Nagel makes sense to me in this way:  I live in a world where there are a number of elements of my subjective experience that I am unable to see how they could be explained scientifically.  Perhaps some examples would help.  There are three that come to mind.

First, there are a number of immaterial criteria that are part of my universe – things to do with aesthetics, with wonder, with imagination.  These have no counterpart in the material world (even if things in the material world may evoke such subjective responses).  Such criteria are not driven by sensory data, they are my way of making sense of the world around me – they are part of my subjective experience.  I can talk about them with others, but I am unable to explain them as simply arising from interactions with the world around me.  That funny phrase “beauty is in the eye of the beholder” is right – my sense of beauty is mine, and not a junction of facial symmetry or some similar universal physical criteria.  These subjective criteria are doubly puzzling, as they are both part of my subjective experience of the world, but they are also criteria that are interwoven with the cultural world that surrounds me.  They are part of my social as well as my subjective world, and the social sciences remain impervious to forms of analysis that lead to theories like those in the physical sciences.

Second, there are all sorts of principles that guide how I live, and how I respond to and respect others.  It has been fashionable to explain some moral principles as ‘justified’ by the way in which they support the continuing existence of our species, or more specifically of my genes.  Selfishness might seem to support the view that this is a principle (everyone for him or her self) that might have a genetic basis:  well, perhaps there is an argument to be made.  However, altruism is much harder to explain in that way.  Moreover, tying moral principles back to genetics seems to me to reduce their import.  Our moral principles have emerged over centuries, through tried and tested analysis and debate.  They are part of our cultural and social heritage.

Third, there is language itself:  it is language that allows us to describe the world around us, and to describe how it feels to us; and it is language that has allowed us to create a vast shared world we subjectively experience.  Chomsky and others have argued that language has an underlying structure that might be encoded in our genetic blueprint.  However, that underlying structure simply makes language possible.  It does not explain the power of language, it ability to transcend any individual’s perceptions, and to create a rich and complex human culture:  a culture we have to learn, rather than simply absorb.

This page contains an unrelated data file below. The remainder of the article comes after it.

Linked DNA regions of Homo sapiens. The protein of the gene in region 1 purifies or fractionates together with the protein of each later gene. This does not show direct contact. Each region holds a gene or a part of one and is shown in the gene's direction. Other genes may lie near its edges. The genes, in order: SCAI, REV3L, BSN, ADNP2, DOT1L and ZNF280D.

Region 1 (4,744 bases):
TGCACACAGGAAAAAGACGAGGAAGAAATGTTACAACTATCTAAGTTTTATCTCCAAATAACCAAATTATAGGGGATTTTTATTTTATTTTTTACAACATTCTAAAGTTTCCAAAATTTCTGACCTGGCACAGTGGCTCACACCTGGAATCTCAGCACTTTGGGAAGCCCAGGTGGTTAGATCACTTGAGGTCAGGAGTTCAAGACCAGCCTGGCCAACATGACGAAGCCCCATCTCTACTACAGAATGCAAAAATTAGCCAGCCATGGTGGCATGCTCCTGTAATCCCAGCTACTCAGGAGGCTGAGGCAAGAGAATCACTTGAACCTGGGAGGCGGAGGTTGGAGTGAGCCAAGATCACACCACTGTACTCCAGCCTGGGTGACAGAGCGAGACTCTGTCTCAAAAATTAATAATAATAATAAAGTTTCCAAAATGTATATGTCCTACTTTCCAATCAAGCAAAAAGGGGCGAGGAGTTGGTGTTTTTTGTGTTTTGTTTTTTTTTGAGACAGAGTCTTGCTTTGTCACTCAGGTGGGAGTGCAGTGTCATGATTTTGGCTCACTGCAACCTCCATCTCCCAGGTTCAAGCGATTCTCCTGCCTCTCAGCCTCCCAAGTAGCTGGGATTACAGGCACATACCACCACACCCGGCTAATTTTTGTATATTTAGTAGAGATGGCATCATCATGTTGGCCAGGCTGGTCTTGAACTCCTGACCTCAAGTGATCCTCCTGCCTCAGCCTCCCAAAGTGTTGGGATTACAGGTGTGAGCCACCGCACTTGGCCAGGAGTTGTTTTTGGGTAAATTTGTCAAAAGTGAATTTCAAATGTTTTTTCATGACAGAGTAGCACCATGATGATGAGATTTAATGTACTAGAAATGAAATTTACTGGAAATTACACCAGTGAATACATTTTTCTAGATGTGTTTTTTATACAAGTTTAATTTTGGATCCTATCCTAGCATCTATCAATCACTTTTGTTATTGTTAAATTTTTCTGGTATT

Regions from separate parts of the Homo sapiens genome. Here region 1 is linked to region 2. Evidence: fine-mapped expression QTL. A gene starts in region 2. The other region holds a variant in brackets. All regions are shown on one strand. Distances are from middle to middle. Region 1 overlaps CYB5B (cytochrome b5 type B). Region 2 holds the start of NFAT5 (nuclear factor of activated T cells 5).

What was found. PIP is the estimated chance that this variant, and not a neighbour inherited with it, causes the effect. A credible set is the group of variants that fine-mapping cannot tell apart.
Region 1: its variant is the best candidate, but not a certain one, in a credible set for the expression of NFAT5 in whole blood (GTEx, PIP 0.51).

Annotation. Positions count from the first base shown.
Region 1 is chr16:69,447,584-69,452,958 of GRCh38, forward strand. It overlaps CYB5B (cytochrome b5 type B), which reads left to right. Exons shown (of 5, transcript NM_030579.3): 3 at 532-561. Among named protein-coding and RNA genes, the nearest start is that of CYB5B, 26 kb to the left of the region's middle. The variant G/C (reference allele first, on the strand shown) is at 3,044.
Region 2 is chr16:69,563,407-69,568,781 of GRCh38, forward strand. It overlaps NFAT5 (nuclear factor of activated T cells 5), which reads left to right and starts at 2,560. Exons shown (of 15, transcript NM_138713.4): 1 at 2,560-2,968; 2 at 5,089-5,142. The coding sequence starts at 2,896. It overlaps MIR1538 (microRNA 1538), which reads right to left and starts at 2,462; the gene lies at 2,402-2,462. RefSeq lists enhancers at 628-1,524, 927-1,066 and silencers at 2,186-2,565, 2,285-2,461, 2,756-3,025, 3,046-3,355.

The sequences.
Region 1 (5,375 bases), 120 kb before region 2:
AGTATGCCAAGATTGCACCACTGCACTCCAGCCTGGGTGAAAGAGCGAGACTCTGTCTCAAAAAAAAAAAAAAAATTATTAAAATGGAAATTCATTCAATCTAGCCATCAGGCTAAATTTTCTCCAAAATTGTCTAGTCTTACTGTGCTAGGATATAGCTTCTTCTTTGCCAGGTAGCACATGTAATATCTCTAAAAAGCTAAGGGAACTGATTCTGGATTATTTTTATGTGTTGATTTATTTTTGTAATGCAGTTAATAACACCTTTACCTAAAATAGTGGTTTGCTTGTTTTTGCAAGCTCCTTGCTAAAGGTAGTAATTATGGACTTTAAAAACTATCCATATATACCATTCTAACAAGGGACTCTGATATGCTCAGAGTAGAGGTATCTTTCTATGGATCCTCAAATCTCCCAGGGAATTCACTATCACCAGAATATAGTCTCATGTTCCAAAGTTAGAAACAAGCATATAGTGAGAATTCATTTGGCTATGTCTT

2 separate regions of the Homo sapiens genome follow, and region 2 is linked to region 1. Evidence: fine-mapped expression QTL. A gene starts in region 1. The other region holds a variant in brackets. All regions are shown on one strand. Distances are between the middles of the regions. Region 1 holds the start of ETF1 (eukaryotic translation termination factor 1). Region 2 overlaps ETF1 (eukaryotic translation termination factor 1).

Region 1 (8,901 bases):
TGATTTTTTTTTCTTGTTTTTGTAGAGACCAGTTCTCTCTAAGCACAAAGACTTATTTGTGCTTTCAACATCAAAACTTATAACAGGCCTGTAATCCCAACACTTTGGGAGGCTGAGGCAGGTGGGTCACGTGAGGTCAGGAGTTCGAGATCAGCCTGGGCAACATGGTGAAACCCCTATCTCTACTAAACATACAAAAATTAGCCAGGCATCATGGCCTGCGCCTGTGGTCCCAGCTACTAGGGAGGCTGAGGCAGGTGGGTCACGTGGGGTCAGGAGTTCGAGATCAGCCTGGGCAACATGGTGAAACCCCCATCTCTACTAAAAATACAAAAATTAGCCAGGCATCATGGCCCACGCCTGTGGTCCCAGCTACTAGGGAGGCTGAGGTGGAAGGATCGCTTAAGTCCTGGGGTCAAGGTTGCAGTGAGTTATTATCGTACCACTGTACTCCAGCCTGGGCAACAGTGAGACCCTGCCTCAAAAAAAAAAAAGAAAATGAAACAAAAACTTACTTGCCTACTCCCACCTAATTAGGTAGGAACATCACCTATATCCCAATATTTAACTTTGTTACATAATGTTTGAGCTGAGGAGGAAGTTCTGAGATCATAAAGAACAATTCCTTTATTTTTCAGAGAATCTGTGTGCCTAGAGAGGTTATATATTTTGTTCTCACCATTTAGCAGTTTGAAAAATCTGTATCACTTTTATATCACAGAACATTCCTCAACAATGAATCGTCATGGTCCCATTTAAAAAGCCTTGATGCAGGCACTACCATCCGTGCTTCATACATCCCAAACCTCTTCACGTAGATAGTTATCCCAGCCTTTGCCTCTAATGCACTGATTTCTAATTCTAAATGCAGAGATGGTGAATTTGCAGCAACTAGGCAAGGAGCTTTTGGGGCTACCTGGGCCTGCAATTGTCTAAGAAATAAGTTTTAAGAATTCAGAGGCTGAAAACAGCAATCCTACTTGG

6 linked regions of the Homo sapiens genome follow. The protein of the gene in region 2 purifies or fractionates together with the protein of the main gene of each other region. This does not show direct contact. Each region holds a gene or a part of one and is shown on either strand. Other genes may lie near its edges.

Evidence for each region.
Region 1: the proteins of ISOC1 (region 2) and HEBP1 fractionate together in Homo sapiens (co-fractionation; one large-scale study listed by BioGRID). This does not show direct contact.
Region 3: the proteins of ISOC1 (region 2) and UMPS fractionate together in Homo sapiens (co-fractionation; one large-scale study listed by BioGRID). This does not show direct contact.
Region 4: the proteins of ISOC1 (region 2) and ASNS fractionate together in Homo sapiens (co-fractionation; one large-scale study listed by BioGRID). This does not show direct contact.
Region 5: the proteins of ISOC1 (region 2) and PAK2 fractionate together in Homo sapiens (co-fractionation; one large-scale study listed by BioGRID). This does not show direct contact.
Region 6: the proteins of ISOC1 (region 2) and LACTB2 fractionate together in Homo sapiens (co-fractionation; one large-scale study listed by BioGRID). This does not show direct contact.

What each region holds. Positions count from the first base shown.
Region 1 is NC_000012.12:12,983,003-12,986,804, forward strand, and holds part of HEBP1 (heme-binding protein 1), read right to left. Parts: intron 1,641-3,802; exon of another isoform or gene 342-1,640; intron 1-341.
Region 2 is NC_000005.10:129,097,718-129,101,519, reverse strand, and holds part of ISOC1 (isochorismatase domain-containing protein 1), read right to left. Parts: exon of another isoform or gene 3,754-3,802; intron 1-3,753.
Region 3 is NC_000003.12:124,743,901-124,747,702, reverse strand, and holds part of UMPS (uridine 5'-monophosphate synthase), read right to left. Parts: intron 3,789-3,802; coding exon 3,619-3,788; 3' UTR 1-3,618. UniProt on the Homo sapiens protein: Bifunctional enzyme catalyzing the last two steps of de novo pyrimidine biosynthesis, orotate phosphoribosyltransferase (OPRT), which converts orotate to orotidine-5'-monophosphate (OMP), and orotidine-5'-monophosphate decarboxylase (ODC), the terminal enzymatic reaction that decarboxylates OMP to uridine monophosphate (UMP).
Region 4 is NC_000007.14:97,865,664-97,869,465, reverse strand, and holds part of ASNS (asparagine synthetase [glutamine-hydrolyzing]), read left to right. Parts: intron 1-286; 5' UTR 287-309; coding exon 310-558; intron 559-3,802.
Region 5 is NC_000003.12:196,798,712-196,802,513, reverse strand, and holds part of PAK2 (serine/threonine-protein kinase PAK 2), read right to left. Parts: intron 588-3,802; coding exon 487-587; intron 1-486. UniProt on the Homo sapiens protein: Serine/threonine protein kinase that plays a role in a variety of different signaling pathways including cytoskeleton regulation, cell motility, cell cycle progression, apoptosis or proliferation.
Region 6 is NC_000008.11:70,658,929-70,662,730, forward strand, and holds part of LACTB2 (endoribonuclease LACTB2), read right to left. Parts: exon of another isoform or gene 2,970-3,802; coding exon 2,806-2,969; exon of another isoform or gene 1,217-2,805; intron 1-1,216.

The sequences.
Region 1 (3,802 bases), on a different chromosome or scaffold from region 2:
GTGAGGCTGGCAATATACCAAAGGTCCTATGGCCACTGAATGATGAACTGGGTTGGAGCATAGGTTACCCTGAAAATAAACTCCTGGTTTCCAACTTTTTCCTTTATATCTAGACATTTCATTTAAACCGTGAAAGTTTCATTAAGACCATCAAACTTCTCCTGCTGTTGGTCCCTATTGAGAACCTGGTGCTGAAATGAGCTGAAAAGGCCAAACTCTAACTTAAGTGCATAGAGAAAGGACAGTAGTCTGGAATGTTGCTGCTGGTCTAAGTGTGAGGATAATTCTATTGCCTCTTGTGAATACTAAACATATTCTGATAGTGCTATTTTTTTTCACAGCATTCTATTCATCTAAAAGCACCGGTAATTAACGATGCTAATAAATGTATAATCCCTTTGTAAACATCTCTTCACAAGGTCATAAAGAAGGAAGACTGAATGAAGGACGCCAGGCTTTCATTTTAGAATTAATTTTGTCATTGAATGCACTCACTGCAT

Perhaps Nagel isn’t as naïve as his critics suggest.  There may be some matters to do with consciousness and subjective experience that are not going to be understood by science, or at least by science as we know it today.  Cultural and social studies (rather than cultural and social sciences) seem a long way from having the properties of the materialist world.

However, just as I was beginning to get comfortable with this view of things, I started to read some other writers whose views were very different.

Steven Pinker has long argued for the importance of reason, and the need to toss away faith based views of the world.  He suggests that science has two fundamental characteristics.  First, it is concerned with intelligibility, by which he means that any explanation we make of the world around us must be based on some basic principles.  Second, those principles, and the conclusions we draw based on those principles, must be verified by empirical tests.  This second characteristic of science requires hard work, acceptance is hard won, and there is always the risk that empirical testing down the track will demonstrate that the principles derived in the past no longer are adequate to make sense of the phenomena we are observing (indeed, it was Popper who made it clear that task of empirical tests is to see if we can disprove an hypothesis).

Steven Pinker summarised this view in an article written in a recent issue of the New Republic (on August 6, 2013).  It seemed to me on first reading that this would cut out such things as lived experience, or the concept of beauty, for example.  I could not imagine what rational principles could be used, or what empirical tests could be applied that weren’t both subjective and personal.  Pinker doesn’t agree, of course.  He comments, for example that “The visual arts could avail themselves of the explosion of knowledge in vision science, including the perception of color, shape, texture, and lighting, and the evolutionary aesthetics of faces and landscapes.”  Yes, we are increasing our understanding of colour, texture and lighting; in addition we are able to understand why symmetries in appearance have a positive effect.  Does this answer aesthetic questions?:  why El Greco’s ‘stretched’ figures are so moving, or, more to the point, why I find so much pleasure in paintings by John Brack or Kathe Kollwitz, or why I am drawn to Francis Bacon’s work.  He didn’t convince me on that.